I was welcomed into the world of Bay Area Israel/Palestine activism with a taser gun and pepper spray. Two years ago, my friend Deppen, who I went on an Interfaith Peace-builders trip to Israel/Palestine, and I organized a flash mob in downtown Berkeley. It was organized as part of the global day of action in solidarity with the Palestinians of Hebron. Hebron is one of the largest cities in the south of the West Bank, an economic center and home to one of the most vibrant markets in the area, and oldest in history.
Hebron is unique to Palestinian cities because there are around 600 Jewish Israeli settlers located inside Hebron near the city center by the holy site known as the Caves of the Patriarchs, or the Ibrahimi Mosque among 250,000 Palestinians. There are also around 800 Israeli soldiers deployed in the area at any given time to “protect” these settlers, who are often violent towards Palestinian residents.
On February 25th 1994 a settler from New York named Baruch Goldstein opened fired in the mosque, killing 29 people. Since then, the military has enforced a policy of separation between Jews and Palestinians. This has meant the closure of over a thousand Palestinians homes and hundreds of shops, bringing to a standstill Shuhada street, the once thriving market.
Today marks the fifth year that Palestinians called for a global day of action to commemorate those lives lost in the massacre and to demand the reopening of Shuhada street, a market that was open to Muslims, Christians and Jews before its closure.
I have walked down the now ghostly Shuhada street. In 2010 I volunteered in Hebron, teaching women English and would often be confronted by two paradoxical worlds, the ideological settler world and the daily Palestinian life trying to retain normalcy amongst the soldiers and the barbed wire. The air is heavy in Hebron and if you walk around the old city, you will see Palestinian homes next to homes that have been taken over by settlers. Some Palestinians have to build fences and nets around their front doors to protect them from rocks and sewage settlers try to throw at them when they leave for work or school.
They approached us holding some things. Some guys in downtown Berkeley intercepted them. They were pepper-sprayed. I think one of them was holding a taser.
The song was only three minutes. There were 25-30 people.
When I moved to the Bay Area two years ago, my friend Deppen and I organized a flash mob in solidarity with the Palestinians of Hebron. We got 25-30 people together and blocked off part of a Berkeley street and sang about Shuhada to the tune of “Sesame Street.” There were two young men there trying to disrupt our action, holding up signs, one reading “Jewish Voice for Peace loves Bashar al-Assad.” As we were finishing our song, they approached us with pepper spray and something that looked like a taser. A few guys on the sidewalk intercepted them and tried to keep them away, and got pepper sprayed.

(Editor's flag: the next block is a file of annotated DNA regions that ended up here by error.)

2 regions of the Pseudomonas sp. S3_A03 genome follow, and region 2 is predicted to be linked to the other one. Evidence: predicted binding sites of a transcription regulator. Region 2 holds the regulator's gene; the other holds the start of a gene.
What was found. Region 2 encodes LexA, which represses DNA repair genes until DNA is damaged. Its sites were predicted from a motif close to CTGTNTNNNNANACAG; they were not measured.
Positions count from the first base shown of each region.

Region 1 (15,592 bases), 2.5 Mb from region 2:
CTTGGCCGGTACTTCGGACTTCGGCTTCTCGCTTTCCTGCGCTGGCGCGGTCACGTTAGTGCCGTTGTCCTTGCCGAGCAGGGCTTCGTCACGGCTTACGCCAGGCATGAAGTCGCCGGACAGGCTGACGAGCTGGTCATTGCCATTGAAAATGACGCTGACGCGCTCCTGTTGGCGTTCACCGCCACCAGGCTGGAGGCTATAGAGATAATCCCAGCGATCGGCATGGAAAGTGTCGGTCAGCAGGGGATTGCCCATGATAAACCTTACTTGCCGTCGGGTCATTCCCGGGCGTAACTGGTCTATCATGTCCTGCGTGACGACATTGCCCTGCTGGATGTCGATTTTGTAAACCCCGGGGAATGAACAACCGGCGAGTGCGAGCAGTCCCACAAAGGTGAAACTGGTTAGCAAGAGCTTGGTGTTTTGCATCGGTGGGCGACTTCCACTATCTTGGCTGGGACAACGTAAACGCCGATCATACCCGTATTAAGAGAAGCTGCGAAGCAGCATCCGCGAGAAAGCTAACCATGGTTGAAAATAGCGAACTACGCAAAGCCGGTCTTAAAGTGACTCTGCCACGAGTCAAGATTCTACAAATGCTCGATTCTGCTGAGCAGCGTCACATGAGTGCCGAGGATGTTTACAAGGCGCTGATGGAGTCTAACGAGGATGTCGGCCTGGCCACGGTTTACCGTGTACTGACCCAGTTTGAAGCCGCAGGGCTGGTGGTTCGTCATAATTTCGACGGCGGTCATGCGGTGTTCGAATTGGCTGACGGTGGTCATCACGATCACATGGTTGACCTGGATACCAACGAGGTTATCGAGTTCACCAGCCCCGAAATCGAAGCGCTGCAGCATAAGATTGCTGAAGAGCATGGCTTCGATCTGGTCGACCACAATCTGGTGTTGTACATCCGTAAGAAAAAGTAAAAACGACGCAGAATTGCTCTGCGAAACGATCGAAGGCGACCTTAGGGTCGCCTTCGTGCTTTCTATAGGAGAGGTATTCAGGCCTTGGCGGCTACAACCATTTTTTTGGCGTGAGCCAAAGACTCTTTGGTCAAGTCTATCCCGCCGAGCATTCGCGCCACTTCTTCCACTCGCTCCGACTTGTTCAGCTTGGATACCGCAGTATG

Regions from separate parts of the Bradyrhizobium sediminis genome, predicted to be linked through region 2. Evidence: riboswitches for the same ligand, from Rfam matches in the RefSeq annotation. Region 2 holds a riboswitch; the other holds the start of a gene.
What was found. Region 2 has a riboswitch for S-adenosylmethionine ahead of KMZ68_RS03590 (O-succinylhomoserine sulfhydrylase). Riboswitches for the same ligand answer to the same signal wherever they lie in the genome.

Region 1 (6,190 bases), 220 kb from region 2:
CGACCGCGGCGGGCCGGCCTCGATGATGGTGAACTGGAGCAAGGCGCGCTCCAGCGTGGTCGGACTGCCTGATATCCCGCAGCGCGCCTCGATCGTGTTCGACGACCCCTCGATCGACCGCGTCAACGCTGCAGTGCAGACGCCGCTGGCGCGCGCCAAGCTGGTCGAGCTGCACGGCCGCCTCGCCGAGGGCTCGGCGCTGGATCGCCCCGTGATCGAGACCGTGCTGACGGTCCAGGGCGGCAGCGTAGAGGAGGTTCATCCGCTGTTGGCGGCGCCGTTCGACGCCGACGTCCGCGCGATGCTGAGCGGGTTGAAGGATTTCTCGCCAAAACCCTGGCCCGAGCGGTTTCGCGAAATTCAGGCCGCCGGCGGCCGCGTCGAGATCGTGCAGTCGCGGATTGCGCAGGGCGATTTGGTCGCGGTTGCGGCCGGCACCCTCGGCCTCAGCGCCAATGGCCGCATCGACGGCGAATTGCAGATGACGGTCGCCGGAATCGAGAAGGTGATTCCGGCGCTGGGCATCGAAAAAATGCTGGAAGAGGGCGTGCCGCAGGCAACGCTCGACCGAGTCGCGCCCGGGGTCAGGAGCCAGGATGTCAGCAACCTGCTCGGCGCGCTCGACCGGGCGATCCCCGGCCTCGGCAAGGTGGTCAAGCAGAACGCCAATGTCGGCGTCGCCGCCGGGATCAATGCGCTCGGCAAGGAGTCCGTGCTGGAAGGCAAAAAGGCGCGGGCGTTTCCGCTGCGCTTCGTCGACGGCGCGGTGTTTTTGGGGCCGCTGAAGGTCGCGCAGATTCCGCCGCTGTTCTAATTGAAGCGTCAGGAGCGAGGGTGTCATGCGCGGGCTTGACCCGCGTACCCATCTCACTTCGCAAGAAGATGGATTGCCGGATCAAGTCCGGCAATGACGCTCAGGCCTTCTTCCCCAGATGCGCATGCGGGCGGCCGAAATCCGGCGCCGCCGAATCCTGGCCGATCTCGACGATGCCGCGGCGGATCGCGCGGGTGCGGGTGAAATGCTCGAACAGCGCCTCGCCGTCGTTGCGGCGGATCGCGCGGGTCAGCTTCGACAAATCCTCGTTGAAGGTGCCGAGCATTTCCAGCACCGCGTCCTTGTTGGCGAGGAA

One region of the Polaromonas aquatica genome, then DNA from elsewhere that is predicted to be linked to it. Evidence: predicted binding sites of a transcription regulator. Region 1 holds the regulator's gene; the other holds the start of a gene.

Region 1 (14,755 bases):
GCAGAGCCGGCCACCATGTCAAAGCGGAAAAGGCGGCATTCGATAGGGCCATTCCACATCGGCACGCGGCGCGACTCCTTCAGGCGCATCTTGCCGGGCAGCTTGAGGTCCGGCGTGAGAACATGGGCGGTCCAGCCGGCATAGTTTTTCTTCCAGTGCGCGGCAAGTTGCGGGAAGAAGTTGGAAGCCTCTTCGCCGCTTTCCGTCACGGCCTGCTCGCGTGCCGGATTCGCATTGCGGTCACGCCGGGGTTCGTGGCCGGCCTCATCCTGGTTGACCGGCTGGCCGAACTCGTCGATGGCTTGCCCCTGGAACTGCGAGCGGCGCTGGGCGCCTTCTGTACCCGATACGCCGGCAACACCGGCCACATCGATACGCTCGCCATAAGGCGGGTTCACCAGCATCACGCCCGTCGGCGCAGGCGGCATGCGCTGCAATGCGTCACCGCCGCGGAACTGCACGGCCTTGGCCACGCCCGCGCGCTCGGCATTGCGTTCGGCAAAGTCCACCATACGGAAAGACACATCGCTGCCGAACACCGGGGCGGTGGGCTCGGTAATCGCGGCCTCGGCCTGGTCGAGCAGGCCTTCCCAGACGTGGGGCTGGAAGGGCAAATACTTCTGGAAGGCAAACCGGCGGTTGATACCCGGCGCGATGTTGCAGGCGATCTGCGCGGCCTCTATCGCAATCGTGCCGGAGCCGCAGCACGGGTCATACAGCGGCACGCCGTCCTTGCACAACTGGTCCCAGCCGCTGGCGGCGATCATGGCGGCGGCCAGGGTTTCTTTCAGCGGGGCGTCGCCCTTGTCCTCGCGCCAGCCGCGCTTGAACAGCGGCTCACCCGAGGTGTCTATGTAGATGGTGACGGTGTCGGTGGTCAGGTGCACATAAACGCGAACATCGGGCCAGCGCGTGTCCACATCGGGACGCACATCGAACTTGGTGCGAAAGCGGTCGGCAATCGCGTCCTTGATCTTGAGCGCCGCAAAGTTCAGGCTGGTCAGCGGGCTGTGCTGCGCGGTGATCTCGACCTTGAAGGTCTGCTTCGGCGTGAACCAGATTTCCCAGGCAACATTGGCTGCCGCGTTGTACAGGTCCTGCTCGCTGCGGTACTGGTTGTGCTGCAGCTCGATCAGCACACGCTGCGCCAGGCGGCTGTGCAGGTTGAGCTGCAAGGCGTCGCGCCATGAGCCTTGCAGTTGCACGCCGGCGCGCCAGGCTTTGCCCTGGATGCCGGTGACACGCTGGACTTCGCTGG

What saddened me most about this incident is that they were presumably fellow Jewish Americans. It was this incident that made me realize even on the other side of the world, in one of the most liberal areas in the country, I was faced with hostility from the Jewish community for showing my support for Palestinians living under occupation.
A few days later, members of StandWithUs walked into a Jewish Voice for Peace meeting and pepper sprayed two of our members.
Now, three years later, I feel a great sense of community with the Bay Area chapter of JVP and Bay Area Women in Black, and I have so much gratitude for those who turned out for our action, to do what we can and educate our community about what’s happening in Palestine and where our tax dollars are going. We were a group of about thirty, while our opposition across the way was just a few people holding American and Israeli flags. The widening gap between growing numbers of folks for peace and justice and the dwindling numbers of those who try to justify occupation and inequality is encouraging, and hopefully indicative of changing tides in our country.